Today in Salt Lake City, United States
Mostly clear. Lows overnight in the low 50s.
A few passing clouds. Low 52F. Winds ENE at 5 to 10 mph.
This weather data was last updated 2017-05-25 23:34:42.
10 days on...
Thursday Night Partly Cloudy
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Monday Night Clear
The Salt Lake Weather
Salt Lake City is the largest city in the state of Utah and the state capital and it has semi-arid climate with four very distinct seasons. The summer and the winter are both long when compared to other cities in the same latitude. The summers are dry and hot while the winters are cold and snowy. The fall and the spring are both transition periods which can be very comfortable. Salt Lake City weather is affected by the Pacific Ocean and its altitude. Snow can be seen as early as September and as late as May. Rain is enhanced by the Great Salt Lake. In fact, there is lake effect snow due to the size of the lake. Cyclones from the Pacific can also affect the weather.
The Peak Season
When it comes to Salt Lake City, the peak season is the winter. The reason for the popularity is that Salt Lake City weather is great for skiing. The moment that snow starts accumulating the resorts start getting packed. In some cases the snow starts accumulating before Thanksgiving is even a thought. The snowiest month in Salt Lake City is December with an average of 13.2 inches (33.5 centimeters) each year. It snows an average of 10 days each December and January and the temperatures can be rather cool during this time. The coldest month is January with an average temperature of 21.6 Fahrenheit (-5.8 Celsius). If you are coming for the snow, we at www.saltlakecityweather.net recommend you start packing as soon as November starts.
The Off Season
Once the snow stops usually in April, Salt Lake City enters its off season. The off season includes April and the early fall months of September and October. This is a great time to visit if you are just looking to take in the sights. There are not that many people at that time and you are able to get better prices on accommodations. Because the off season can be during the spring and the early fall the weather sometimes is a little unpredictable. Checking us at Salt Lake City Weather.Net is a good idea to ensure that you are not surprised by a freak storm or cool temperatures. In some cases, the temperatures can drop below freezing at these times.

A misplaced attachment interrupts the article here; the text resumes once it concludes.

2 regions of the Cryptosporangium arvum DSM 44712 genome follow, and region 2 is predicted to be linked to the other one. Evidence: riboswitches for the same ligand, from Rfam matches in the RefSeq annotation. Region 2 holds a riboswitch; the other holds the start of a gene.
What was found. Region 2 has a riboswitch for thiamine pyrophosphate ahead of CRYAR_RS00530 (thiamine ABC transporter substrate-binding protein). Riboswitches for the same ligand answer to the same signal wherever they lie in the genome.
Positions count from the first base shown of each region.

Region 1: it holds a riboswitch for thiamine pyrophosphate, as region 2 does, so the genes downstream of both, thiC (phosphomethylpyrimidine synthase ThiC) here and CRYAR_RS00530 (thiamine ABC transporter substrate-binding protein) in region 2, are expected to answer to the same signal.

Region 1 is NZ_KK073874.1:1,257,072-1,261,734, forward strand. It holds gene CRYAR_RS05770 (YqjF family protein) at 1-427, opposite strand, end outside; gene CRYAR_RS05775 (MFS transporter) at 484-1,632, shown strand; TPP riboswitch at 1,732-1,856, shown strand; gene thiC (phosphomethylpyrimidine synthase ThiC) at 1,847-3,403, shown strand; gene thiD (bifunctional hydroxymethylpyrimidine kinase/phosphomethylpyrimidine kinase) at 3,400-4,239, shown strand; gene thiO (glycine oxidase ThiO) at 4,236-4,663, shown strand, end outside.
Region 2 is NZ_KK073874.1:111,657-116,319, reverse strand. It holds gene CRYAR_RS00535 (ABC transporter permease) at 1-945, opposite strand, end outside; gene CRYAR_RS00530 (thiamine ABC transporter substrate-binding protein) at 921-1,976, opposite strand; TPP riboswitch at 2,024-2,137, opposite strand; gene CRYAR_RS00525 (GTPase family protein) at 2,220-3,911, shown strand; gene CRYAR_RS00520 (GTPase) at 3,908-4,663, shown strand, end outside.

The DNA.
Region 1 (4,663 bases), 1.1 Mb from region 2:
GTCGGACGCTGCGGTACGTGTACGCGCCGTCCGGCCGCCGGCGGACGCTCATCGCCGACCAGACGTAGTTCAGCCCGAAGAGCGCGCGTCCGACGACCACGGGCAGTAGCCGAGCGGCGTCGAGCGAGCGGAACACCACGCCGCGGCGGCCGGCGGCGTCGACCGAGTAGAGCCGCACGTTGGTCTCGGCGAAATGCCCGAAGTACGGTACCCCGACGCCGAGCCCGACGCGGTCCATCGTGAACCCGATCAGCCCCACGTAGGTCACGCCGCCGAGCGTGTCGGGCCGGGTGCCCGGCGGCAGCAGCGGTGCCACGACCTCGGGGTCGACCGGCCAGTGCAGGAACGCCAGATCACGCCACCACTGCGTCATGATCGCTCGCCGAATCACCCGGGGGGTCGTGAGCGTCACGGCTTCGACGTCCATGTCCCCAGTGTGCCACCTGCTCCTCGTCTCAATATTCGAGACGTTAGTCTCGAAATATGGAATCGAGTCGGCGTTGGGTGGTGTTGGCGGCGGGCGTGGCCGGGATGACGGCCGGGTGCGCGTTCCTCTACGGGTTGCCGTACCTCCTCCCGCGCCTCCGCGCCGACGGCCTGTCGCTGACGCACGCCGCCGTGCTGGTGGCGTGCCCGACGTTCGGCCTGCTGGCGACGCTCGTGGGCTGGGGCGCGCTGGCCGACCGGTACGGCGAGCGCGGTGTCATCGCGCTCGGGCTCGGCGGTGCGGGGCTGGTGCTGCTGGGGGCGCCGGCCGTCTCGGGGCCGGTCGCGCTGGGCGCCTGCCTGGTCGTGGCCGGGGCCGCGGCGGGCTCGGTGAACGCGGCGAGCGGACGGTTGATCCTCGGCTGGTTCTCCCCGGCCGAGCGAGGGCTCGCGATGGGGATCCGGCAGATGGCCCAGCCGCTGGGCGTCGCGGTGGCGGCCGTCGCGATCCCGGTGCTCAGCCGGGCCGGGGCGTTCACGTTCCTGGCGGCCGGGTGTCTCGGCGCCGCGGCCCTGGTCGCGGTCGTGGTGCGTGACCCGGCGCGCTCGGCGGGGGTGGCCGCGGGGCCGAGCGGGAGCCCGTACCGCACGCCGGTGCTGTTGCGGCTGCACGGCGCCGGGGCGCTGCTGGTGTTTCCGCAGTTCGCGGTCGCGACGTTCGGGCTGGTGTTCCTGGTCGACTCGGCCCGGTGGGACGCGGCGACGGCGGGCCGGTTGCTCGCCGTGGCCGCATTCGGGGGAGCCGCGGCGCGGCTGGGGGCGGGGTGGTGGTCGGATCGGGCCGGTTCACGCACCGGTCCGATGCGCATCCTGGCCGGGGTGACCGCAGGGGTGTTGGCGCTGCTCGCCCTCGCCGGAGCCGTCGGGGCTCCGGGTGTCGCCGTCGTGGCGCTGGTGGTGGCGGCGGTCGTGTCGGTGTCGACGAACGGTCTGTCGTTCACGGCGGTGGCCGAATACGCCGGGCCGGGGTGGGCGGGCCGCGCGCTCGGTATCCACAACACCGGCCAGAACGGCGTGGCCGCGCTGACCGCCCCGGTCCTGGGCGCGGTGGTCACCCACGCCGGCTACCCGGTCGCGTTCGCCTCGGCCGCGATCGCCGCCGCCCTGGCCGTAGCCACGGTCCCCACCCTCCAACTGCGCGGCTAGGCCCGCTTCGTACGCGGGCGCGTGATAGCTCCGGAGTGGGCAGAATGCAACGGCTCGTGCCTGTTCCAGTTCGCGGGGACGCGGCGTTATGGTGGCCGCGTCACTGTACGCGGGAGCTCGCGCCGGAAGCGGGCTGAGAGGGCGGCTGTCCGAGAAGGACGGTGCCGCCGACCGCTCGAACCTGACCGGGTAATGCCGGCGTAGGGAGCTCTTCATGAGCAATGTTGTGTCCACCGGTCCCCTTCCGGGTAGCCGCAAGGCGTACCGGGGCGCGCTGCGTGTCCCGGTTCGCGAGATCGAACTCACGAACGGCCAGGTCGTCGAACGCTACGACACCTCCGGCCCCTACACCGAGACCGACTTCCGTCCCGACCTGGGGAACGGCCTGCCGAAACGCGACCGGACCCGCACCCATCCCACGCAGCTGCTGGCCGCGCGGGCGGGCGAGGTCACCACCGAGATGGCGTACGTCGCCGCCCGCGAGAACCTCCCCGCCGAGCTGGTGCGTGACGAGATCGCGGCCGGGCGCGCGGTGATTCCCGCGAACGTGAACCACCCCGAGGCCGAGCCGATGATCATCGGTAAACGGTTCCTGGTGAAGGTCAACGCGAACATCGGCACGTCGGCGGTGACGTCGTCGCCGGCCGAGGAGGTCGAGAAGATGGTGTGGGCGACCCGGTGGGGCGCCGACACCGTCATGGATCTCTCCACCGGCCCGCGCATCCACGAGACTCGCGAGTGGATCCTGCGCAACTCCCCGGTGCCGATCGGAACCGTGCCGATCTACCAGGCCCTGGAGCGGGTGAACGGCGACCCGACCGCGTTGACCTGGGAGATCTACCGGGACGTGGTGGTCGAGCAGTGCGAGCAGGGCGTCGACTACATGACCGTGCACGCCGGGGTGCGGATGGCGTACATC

Summers In Salt Lake
As cold as the winters can get, the summers can get just as hot. In fact the average high temperature in July is 92.6 Fahrenheit (33.7 Celsius). The temperature during the day is much higher than what you would see at night. As an example in that very month of July the average low temperature is 64.7 Fahrenheit (18.2 Celsius). Humidity can be high during the summer making the temperatures feel much worse. The highest temperature ever recorded in Salt Lake City weather is 107 Fahrenheit (42 Celsius). Unfortunately, the summers can be a bit unpredictable with some cool temperatures sneaking in once in a while. The record low temperature for the summer is 35 Fahrenheit (2 Celsius).
Sun And Rain
Salt Lake City sees a good amount of sun every year. Each year the citizens are treated to 3,029.5 sunshine hours. The sun is especially out during the summer months with July giving you the sunniest days but precipitation can hit at any time. Because of that unpredictability www.saltlakecityweather.net has more information on the current conditions. The month with the most amount of precipitation is January which sees an average of 10.1 precipitation days. The summer thankfully sees a lot less than that. In fact, in July the citizens see an average of 0.61 inches (15.5 millimeters) of precipitation each year while in April that average goes up to 1.99 inches (50.5 millimeters). Some extreme weather can also be observed when in Salt Lake City.
Other Salt Lake City Weather Facts
The extreme weather that can be seen within Salt Lake City is usually the cooler temperatures and snow accumulation. That is something which the residents of Salt Lake City are already accustomed to. What you may not know is that in some cases tornados can happen, while most tornados will not make it to the highest force classifications. In 1999 an F2 hit 2.4 miles away from the city center causing one death and eighty injuries. Most of the tornados you will see in the area are F0s and F1s. It is always a good idea to visit us at Salt Lake City Weather.Net to get more information on possible extreme weather no matter what time of the year.
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